Here’s how they are conditioning the residents of California to believe that the utility companies are responsible for all the wildfires.

Maria Fire broke out minutes after utility company re-energized high-voltage power line

Doug Stanglin

Southern California Edison said it re-energized a 16,000-volt power line minutes before the Maria Fire erupted nearby last week and quickly swelled to 14 square miles.

The company said in a statement that it had no information about the actual cause of the fire, which broke out Thursday west of Los Angeles, but noted the site is within its service territory.

SCE said it had re-energized the line 13 minutes before the blaze erupted on a nearby hillside. It added that it would “cooperate with the appropriate investigative agencies if asked to do so.”

The 14.6 square mile Maria Fire in Ventura county, which was 20% contained on Saturday, threatened about 1,800 homes and other buildings, and prompted evacuation orders for nearly 11,000 people.

The fire burned down the sides of a mountain bordered by agricultural land, the small city of Santa Paula and other communities. Airplanes tried to flank it with long drops of retardant while helicopters dropped loads of water.

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Eastern Ventura, Camarillo, Somis and Santa Paula were at risk, Ventura County fire officials said.

Forecasters have extended red flag warnings for gusts and very low humidity levels to 6 p.m. PDT Saturday for valleys and interior mountains of Ventura and Los Angeles counties, citing the withering conditions.

“As recent fire activity has shown, this remains a dangerous environment for fire growth, even with weaker winds than earlier this week,” the National Weather Service said.

The Maria Fire broke out as the most fierce Santa Ana winds had begun to die down on Thursday.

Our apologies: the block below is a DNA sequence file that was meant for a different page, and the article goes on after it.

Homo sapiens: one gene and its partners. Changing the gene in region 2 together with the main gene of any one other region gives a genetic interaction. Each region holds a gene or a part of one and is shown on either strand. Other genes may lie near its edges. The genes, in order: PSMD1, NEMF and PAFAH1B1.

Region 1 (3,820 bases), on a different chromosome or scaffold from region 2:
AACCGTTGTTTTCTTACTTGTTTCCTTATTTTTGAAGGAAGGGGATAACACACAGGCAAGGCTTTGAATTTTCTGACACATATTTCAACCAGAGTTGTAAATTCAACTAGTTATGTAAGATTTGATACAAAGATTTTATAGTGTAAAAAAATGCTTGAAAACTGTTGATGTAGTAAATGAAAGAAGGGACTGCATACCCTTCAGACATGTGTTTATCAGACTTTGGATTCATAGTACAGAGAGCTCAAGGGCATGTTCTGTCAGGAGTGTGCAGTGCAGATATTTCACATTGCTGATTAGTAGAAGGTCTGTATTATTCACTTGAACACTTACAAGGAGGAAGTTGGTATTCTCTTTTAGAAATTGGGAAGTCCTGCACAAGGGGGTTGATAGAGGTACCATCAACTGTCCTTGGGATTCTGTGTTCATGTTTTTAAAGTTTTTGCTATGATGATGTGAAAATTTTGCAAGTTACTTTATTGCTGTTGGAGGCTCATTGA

“It has been an uphill battle ever since,” Ventura County Fire Chief Mark Lorenzen said. “We are finding that the winds are starting to change and that presents its own challenges all by itself.”

Power shutoffs were imposed in California after electrical equipment from Pacific Gas & Electric Co. was blamed for several devastation fires in recent years.

PG&E, the state’s largest utility, initiated four rounds of widespread pre-emptive shut-offs in Northern California last month to prevent wildfires.

Critical factors for a shutdown are forecasts of particularly high winds and low humidity. A major concern is that falling trees and limbs hitting power lines will trigger sparks in especially dry vegetation.

PG&E said last month that  a broken jumper wire was found on a transmission tower near where the raging Kincade Fire broke out in northern California’s Sonoma county.

The company said the fire started seven minutes after it registered an outage at the tower.

The Kincade fire, which has destroyed more than 120 squares miles, was only 70% contained as of Saturday.

CAL FIRE says that the cause of the fire is “under investigation.”

Contributing: Associated Press


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